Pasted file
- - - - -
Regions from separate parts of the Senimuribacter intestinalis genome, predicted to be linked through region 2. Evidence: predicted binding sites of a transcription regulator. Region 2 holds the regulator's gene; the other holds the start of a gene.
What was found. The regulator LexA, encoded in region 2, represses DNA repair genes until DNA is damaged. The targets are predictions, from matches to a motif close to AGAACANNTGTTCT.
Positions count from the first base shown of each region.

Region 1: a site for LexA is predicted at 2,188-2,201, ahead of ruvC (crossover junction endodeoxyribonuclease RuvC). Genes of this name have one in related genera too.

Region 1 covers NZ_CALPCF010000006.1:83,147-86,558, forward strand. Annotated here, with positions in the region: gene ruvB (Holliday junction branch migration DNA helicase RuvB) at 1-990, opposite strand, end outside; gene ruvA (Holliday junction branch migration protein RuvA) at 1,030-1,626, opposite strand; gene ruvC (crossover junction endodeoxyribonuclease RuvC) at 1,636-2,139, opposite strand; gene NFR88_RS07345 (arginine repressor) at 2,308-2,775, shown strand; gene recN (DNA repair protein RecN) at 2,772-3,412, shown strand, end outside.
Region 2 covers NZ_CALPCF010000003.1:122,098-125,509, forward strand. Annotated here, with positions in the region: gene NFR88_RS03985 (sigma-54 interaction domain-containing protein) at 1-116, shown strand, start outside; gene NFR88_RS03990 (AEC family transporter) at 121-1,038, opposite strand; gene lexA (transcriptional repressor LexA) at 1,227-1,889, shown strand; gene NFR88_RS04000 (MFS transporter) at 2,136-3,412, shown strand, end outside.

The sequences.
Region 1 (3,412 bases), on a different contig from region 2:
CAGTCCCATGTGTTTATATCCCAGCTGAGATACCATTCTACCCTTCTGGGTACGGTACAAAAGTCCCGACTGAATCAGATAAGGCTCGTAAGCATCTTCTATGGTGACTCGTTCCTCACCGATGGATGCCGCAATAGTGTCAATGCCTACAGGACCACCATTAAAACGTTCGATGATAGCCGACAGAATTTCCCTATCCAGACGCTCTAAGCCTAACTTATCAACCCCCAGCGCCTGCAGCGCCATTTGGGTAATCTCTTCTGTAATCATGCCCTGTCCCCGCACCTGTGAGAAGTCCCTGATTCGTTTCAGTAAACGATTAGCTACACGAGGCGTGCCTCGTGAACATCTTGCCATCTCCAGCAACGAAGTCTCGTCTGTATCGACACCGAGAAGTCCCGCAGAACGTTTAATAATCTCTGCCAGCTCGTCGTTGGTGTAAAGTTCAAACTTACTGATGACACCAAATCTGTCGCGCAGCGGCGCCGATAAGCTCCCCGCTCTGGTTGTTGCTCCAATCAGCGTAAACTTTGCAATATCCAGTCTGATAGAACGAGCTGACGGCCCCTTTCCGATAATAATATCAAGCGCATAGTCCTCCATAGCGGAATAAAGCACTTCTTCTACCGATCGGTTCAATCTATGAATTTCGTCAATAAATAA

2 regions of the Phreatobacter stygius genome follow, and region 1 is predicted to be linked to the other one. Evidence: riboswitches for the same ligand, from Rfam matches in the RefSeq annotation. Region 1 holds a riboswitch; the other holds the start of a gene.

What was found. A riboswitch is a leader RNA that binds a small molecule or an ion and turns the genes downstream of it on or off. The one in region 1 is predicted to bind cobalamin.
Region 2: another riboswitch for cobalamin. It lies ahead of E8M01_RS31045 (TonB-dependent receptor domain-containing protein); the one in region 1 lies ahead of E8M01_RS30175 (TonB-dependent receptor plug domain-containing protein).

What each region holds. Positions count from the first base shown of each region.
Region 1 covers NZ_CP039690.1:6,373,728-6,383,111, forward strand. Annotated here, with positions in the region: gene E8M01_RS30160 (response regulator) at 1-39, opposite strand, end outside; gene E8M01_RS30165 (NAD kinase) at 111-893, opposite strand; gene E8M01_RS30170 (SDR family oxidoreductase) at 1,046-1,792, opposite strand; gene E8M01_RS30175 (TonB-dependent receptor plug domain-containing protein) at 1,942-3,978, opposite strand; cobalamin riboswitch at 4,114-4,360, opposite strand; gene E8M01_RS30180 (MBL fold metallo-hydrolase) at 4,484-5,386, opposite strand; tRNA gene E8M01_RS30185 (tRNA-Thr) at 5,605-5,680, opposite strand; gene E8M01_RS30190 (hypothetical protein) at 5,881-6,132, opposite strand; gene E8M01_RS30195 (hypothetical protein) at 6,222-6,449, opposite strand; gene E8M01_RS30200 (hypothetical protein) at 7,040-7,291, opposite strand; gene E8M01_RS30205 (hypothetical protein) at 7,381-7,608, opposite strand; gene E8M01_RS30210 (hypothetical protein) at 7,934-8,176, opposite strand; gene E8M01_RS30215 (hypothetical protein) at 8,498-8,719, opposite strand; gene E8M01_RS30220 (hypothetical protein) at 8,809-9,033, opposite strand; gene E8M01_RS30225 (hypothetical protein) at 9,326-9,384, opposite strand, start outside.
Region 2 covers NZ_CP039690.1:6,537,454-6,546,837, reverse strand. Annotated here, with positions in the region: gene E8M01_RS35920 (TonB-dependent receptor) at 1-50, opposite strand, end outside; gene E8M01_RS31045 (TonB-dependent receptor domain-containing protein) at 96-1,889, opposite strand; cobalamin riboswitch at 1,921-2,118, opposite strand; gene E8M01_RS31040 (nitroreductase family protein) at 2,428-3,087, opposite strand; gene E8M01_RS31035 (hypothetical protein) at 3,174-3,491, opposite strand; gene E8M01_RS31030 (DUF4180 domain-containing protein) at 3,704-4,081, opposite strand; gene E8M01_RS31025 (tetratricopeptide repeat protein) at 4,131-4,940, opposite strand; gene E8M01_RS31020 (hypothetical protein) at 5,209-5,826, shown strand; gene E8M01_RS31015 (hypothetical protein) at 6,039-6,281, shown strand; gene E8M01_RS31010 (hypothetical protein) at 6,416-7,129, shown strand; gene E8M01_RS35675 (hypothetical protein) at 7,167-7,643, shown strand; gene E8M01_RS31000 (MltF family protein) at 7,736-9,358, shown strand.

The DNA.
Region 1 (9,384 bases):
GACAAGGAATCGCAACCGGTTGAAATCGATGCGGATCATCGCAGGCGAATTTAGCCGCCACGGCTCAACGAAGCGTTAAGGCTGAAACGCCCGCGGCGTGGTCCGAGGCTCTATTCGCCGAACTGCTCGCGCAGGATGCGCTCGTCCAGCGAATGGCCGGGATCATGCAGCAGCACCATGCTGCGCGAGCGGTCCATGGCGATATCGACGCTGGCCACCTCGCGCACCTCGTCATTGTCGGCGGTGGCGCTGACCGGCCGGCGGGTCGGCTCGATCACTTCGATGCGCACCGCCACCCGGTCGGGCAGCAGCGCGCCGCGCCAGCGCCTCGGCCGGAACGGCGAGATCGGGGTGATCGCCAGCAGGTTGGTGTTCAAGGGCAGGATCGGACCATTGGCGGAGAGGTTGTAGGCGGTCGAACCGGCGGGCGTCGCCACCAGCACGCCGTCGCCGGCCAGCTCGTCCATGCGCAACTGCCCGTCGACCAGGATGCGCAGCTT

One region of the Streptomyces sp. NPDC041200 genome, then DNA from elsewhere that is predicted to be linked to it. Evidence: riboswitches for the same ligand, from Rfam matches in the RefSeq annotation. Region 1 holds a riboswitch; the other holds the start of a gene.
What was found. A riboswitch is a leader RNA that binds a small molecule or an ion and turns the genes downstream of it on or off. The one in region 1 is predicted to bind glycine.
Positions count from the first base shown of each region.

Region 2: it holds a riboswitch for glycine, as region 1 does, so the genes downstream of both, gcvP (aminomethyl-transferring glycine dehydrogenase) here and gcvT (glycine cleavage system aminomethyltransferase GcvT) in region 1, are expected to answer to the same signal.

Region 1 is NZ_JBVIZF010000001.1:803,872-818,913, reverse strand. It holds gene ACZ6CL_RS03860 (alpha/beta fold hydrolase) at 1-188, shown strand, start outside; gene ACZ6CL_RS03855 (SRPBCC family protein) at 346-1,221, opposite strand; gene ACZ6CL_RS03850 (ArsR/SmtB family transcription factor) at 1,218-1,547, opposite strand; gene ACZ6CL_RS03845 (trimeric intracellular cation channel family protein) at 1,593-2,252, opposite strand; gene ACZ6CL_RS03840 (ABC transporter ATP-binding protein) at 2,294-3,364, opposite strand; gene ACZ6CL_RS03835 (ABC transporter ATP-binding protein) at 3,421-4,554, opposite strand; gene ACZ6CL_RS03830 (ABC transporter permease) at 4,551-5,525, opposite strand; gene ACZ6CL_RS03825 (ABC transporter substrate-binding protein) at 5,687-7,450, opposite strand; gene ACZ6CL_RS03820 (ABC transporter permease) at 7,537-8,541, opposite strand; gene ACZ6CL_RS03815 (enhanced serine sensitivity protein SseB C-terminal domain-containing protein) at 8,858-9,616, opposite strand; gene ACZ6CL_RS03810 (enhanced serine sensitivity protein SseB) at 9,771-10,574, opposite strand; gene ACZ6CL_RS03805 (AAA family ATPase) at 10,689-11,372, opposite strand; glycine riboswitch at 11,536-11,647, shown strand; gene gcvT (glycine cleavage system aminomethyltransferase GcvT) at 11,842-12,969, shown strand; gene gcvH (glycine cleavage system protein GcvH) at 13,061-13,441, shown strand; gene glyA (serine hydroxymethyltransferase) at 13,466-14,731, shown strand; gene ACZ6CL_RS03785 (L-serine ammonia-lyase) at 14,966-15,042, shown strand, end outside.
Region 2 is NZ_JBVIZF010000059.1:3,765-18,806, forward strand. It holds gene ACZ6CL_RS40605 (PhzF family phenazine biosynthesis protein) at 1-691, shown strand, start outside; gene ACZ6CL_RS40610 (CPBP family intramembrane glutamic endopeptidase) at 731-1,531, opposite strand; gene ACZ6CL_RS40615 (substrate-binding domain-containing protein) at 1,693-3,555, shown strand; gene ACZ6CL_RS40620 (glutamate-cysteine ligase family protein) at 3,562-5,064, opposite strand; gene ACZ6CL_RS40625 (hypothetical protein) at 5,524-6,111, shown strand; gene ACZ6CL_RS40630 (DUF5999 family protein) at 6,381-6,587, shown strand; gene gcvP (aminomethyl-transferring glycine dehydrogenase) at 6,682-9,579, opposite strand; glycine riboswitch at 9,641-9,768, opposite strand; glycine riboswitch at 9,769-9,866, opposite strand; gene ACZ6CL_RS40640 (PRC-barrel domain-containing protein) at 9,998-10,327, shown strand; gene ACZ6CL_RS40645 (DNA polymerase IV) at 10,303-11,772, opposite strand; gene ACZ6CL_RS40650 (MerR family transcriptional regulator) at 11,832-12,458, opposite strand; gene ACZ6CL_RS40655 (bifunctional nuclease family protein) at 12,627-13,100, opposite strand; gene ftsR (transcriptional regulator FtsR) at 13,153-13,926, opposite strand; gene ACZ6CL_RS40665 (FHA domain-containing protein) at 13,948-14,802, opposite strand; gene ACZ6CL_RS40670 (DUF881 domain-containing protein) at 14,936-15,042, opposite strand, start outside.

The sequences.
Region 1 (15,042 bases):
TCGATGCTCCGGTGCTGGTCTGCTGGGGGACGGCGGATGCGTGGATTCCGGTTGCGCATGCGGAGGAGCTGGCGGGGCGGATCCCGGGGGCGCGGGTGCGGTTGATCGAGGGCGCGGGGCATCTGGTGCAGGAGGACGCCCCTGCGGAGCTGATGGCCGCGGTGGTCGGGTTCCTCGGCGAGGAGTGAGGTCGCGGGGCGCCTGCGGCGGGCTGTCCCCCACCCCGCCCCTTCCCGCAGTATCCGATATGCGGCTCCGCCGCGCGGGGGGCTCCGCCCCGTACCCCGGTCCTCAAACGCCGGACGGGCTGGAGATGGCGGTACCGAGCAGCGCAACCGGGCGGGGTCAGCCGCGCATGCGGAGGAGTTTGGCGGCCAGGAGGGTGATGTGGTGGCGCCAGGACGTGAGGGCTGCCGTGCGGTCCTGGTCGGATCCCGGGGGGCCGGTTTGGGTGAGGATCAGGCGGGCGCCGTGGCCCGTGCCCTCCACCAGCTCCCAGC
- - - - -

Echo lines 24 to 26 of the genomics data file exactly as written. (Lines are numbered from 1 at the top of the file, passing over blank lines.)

Region 2 is NZ_JBVIZF010000059.1:3,765-18,806, forward strand. It holds gene ACZ6CL_RS40605 (PhzF family phenazine biosynthesis protein) at 1-691, shown strand, start outside; gene ACZ6CL_RS40610 (CPBP family intramembrane glutamic endopeptidase) at 731-1,531, opposite strand; gene ACZ6CL_RS40615 (substrate-binding domain-containing protein) at 1,693-3,555, shown strand; gene ACZ6CL_RS40620 (glutamate-cysteine ligase family protein) at 3,562-5,064, opposite strand; gene ACZ6CL_RS40625 (hypothetical protein) at 5,524-6,111, shown strand; gene ACZ6CL_RS40630 (DUF5999 family protein) at 6,381-6,587, shown strand; gene gcvP (aminomethyl-transferring glycine dehydrogenase) at 6,682-9,579, opposite strand; glycine riboswitch at 9,641-9,768, opposite strand; glycine riboswitch at 9,769-9,866, opposite strand; gene ACZ6CL_RS40640 (PRC-barrel domain-containing protein) at 9,998-10,327, shown strand; gene ACZ6CL_RS40645 (DNA polymerase IV) at 10,303-11,772, opposite strand; gene ACZ6CL_RS40650 (MerR family transcriptional regulator) at 11,832-12,458, opposite strand; gene ACZ6CL_RS40655 (bifunctional nuclease family protein) at 12,627-13,100, opposite strand; gene ftsR (transcriptional regulator FtsR) at 13,153-13,926, opposite strand; gene ACZ6CL_RS40665 (FHA domain-containing protein) at 13,948-14,802, opposite strand; gene ACZ6CL_RS40670 (DUF881 domain-containing protein) at 14,936-15,042, opposite strand, start outside.

The sequences.
Region 1 (15,042 bases):